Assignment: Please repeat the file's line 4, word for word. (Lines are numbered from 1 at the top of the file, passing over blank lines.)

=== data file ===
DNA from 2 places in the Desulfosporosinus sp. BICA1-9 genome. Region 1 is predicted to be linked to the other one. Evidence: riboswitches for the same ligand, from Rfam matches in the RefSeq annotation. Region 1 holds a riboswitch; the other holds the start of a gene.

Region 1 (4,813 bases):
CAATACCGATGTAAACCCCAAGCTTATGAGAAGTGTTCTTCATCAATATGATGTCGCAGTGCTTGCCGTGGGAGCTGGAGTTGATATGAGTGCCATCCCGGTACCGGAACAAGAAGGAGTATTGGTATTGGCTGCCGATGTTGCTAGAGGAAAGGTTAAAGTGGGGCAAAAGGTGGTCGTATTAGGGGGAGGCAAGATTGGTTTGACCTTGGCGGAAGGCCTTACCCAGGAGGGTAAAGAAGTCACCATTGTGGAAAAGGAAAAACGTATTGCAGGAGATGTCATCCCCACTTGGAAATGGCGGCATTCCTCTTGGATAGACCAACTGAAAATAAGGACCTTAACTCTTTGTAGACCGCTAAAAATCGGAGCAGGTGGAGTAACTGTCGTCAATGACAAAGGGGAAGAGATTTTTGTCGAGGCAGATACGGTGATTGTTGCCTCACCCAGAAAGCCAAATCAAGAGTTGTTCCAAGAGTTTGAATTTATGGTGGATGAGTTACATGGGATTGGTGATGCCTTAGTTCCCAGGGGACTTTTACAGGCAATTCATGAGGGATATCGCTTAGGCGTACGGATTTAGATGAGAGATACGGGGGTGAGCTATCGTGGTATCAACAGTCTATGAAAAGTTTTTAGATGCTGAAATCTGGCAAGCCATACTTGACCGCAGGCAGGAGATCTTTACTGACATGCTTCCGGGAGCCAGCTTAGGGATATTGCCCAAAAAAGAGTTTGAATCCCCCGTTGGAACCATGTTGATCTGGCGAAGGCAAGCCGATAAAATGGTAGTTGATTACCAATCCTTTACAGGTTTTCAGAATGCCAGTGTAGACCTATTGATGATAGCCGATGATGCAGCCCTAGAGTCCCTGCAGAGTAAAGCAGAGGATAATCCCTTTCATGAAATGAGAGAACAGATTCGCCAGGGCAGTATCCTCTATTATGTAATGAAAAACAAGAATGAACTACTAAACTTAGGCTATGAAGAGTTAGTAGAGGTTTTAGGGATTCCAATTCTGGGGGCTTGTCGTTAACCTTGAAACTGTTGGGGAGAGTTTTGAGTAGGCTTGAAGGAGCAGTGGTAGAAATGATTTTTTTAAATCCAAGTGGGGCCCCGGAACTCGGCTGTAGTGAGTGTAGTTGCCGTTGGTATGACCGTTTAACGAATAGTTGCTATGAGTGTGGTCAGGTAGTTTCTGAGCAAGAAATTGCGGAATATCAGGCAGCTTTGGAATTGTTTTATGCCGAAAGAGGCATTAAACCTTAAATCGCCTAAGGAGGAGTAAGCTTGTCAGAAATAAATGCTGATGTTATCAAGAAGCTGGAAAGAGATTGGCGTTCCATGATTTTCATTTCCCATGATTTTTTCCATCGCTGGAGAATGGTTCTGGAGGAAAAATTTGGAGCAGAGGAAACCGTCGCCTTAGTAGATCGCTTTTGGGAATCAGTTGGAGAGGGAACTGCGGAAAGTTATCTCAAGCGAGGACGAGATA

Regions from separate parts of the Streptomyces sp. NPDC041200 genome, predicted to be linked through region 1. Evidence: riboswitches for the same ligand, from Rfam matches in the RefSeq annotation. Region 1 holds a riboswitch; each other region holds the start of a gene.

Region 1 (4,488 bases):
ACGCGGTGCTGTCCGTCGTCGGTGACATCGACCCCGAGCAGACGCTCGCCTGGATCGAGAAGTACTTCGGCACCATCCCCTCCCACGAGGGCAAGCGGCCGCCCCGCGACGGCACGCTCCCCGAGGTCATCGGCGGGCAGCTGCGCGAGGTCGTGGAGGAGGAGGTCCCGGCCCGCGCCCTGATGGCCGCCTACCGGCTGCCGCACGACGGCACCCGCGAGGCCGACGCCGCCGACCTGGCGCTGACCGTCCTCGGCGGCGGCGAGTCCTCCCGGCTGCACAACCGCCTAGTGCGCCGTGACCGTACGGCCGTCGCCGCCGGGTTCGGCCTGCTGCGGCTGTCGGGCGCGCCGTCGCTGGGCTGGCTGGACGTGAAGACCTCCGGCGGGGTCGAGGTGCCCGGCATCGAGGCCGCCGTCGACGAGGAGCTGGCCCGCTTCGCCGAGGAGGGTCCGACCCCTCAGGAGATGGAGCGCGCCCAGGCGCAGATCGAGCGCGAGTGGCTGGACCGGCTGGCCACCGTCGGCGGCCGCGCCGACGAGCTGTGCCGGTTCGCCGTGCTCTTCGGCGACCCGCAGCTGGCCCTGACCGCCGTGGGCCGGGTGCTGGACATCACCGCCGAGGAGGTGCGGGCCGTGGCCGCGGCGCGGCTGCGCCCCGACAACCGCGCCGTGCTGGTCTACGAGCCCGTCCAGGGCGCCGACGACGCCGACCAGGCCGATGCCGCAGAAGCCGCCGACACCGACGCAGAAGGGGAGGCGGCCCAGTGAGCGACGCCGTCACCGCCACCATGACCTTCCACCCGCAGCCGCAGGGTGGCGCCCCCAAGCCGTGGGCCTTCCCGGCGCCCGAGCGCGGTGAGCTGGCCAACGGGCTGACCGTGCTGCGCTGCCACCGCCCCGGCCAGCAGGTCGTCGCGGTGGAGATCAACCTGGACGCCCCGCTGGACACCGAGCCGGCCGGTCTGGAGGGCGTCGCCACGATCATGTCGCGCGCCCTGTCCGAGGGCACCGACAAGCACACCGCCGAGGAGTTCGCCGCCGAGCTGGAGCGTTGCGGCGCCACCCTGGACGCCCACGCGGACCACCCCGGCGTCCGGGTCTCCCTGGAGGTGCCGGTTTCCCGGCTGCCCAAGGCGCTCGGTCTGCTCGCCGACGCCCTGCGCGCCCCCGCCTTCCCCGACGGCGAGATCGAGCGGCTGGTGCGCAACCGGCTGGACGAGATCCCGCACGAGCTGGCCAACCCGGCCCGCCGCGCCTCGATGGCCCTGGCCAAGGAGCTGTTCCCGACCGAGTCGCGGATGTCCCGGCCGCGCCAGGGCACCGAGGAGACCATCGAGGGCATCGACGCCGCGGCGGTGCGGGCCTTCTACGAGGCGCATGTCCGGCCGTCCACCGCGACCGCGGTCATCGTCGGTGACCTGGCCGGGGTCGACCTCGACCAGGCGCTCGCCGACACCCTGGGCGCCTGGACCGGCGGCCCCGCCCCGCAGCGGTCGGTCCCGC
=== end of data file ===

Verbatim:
Regions from separate parts of the Streptomyces sp. NPDC041200 genome, predicted to be linked through region 1. Evidence: riboswitches for the same ligand, from Rfam matches in the RefSeq annotation. Region 1 holds a riboswitch; each other region holds the start of a gene.